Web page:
Former Ten 7 host Graham Bell says show reveals 'cold, hard uncomfortable truth'

Author
Newstalk ZB,
Publish Date
Mon, 22 Mar 2021, 11:42AM
Retired Detective Inspector Graham Bell hosted Police Ten 7 for more than twelve years. (Photo / Supplied)
Retired Detective Inspector Graham Bell hosted Police Ten 7 for more than twelve years. (Photo / Supplied)

Former Ten 7 host Graham Bell says show reveals 'cold, hard uncomfortable truth'

Author
Newstalk ZB,
Publish Date
Mon, 22 Mar 2021, 11:42AM

Former Police Ten 7 host Graham Bell has spoken out in defence of the show after calls were made for it to be scrapped and argued that critics should examine the causes of crime instead.

Bell spoke to Kerre McIvor this morning after Auckland councillor Efeso Collins made a public call for TVNZ to stop broadcasting the highly rating reality show.

Collins says it feeds on racial stereotypes of young brown men being brutish and described it as a "chewing gum TV show".

"Crime and all its uncomfortable and unfortunate truths are not going to disappear if they get rid of Ten 7, are they?" Bell told McIvor.

"We need to face and accept there is a problem instead of looking for ways to hide from it, that's my approach."

Asked by McIvor how the show decided on which criminals to feature, Bell replied: "The police don't select who they are looking for. The people who commit the crimes are the ones that select themselves to be sought."

"There is no bias towards any colour, race, creed or any other type of person. It's whoever is wanted today is who goes on the show. It's as simple as that.

Asked, based on his experience in the police, whether there was an inherent mistrust towards Māori and Pasifika, Bell replied: "It's very difficult not to develop a slight attitude to a group of people that are constantly offending."

"It's an unfortunate fact that certain sectors of our society are grossly over-represented in the crime statistics," he added.

"I don't have the answer for that but cancelling a show like Police Ten 7 is not going to help."

Bell, who hosted the show for more than 12 years, told McIvor: "Police work is tough. It requires courage and persistence in the face of a lot of criticism. This sort of criticism that is floating around at the moment is far from helpful, you have to say."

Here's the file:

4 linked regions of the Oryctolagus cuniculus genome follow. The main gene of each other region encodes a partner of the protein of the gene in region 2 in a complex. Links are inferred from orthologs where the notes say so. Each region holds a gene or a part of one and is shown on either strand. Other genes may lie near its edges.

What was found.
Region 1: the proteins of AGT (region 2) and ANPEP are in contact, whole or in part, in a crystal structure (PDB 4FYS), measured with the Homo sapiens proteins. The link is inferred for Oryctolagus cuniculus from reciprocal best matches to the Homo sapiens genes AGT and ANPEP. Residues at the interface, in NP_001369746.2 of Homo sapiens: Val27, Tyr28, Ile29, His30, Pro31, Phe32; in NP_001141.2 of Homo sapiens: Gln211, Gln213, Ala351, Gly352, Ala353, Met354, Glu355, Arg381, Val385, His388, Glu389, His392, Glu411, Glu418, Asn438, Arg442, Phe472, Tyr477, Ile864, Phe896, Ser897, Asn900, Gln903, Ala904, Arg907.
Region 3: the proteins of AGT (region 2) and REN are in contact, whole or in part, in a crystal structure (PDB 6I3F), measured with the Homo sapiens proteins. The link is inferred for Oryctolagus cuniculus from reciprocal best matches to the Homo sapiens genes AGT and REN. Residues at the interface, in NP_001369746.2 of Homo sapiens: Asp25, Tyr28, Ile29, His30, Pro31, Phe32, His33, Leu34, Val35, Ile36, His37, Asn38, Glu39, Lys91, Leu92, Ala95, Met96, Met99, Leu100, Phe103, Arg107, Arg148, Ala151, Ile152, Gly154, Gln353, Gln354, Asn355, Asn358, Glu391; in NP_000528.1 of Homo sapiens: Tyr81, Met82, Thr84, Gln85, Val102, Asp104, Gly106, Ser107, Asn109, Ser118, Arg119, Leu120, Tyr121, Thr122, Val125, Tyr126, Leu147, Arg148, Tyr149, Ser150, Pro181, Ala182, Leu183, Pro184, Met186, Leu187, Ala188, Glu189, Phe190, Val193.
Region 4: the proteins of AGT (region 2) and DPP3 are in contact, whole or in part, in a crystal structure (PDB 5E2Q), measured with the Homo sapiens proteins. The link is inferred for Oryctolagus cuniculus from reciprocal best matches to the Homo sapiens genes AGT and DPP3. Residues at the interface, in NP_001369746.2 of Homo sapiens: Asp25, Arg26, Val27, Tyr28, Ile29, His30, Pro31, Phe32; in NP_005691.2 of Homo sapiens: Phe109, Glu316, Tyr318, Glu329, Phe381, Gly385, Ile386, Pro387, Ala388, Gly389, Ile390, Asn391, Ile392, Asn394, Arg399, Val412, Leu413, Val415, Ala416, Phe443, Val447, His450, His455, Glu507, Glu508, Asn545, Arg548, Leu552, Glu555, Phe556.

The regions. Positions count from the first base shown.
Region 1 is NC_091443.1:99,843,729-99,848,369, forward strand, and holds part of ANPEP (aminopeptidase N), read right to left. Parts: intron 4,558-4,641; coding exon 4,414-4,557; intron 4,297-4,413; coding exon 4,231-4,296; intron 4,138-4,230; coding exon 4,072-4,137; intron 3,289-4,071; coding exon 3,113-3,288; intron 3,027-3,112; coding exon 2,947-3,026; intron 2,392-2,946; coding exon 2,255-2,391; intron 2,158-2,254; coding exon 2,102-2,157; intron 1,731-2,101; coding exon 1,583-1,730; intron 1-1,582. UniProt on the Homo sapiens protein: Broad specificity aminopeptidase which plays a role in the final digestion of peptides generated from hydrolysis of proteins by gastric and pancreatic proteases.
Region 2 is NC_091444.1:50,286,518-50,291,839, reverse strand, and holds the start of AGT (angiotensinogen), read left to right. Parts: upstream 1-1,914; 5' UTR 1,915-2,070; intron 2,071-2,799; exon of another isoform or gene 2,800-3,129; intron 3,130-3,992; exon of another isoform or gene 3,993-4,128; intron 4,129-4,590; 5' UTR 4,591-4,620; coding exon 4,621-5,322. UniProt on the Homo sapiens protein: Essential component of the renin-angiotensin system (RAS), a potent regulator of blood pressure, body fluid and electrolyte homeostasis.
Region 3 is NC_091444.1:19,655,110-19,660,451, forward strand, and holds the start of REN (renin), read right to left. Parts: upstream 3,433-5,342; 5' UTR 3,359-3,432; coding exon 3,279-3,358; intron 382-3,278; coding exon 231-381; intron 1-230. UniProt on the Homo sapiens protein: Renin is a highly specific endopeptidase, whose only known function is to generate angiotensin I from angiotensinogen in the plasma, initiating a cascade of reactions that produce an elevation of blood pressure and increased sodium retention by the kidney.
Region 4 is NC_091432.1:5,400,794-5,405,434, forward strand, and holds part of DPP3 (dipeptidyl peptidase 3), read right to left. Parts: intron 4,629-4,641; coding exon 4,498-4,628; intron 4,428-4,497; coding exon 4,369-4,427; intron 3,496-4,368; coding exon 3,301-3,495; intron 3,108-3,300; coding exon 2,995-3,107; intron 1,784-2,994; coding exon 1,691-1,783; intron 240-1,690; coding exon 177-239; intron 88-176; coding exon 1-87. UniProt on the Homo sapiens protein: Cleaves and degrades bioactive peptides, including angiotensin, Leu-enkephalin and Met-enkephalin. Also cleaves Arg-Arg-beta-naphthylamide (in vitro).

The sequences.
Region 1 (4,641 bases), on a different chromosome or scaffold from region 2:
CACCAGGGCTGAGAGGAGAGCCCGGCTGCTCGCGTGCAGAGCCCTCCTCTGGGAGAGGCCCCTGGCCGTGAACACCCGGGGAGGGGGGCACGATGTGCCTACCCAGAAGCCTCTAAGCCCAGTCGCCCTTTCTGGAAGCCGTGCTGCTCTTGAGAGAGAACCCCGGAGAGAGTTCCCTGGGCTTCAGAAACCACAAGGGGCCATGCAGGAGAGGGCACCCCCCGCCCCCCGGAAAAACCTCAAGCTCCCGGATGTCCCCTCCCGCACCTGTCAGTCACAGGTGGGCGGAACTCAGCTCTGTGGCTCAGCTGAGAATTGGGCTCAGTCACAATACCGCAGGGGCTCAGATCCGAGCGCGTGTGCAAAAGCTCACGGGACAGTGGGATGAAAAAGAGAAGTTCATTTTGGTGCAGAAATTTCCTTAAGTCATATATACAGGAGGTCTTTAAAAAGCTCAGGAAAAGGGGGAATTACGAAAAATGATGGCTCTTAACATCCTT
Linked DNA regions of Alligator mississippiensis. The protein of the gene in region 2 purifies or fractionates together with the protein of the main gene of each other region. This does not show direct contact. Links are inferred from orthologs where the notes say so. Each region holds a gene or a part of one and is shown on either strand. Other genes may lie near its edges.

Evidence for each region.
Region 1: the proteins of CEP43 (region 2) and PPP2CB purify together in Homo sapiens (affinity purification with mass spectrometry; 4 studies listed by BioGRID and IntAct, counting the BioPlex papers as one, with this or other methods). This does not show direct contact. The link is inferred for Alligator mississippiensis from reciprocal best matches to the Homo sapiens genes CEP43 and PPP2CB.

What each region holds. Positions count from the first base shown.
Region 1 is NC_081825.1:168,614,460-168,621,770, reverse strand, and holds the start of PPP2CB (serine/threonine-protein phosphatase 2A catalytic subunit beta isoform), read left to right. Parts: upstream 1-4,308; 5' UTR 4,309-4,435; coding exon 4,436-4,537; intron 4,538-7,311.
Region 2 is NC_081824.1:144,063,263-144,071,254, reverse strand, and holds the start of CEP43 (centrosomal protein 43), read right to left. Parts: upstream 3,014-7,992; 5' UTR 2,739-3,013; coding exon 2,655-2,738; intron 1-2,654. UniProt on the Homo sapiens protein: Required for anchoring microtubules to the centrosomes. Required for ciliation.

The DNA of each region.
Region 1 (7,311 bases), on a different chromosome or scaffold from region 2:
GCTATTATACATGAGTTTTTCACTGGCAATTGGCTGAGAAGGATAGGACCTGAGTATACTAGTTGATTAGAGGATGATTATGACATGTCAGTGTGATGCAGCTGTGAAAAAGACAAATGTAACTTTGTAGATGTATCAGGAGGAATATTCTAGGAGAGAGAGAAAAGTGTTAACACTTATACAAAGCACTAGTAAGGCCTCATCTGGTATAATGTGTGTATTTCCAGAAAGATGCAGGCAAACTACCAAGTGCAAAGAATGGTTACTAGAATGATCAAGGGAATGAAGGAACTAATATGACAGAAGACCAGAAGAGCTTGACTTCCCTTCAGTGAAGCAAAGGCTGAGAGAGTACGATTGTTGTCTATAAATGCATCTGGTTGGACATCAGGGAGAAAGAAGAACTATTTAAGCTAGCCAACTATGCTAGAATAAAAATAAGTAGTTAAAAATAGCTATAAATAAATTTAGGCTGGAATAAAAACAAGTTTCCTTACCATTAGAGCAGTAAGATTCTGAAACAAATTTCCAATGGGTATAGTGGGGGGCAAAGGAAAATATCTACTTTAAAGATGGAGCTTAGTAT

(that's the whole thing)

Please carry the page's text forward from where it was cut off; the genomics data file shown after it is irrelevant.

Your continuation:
"I would argue that Mr Collins is approaching this from the wrong end. Perhaps he should be looking at why we've got this problem in our society.

"Does he want police to ignore crime if it is committed by brown people?"

Bell said New Zealand needs to focus on the social drivers of crime and ignoring the over-representation of Māori and Pasifika in crime statistics is "just ignoring cold, hard uncomfortable truths".

"There have been generations of familial inadequacies by sectors of our society that have created a lack of aspiration, a lack of self-worth, a lack of self-respect and we see it everywhere," Bell said.

"It's not only in crime, we see it right through society. There are sectors of our society who are over-represented in our statistics and everybody in society would be better off if that were not the case".

Police Ten 7 producers Screentime have also hit back at the suggestions.

Screentime Chief Executive Officer Philly de Lacey told NewstalkZB the criticism is unfair.

"It plays a really important function in society. It's a crime solving. useful for the public, and it's also an education tool."

NZME has approached TVNZ  for comment on this story.

Earlier today, Race Relations Commissioner Meng Foon added his voice to calls to end Police Ten 7, saying that the show reflects racist policing in New Zealand.

Speaking to Newstalk ZB's Mike Hosking, Foon said the show did "target more brown people than white people so therefore it is racist".

Foon cited evidence that Māori and Pasifika were overwhelmingly more likely to be subject to force from the police, such as use of dogs and Tasers.

Asked by Hosking if the statistics he cited reflected more on the actions of those being arrested, Foon held firm.

"The police are racist," he said.

He also defended the show, saying Ten 7 was a "good programme" that helped communities to solve crime but argued that they need to "proportionalise the filming of brown people".

Asked if a quota system would work, Foon agreed.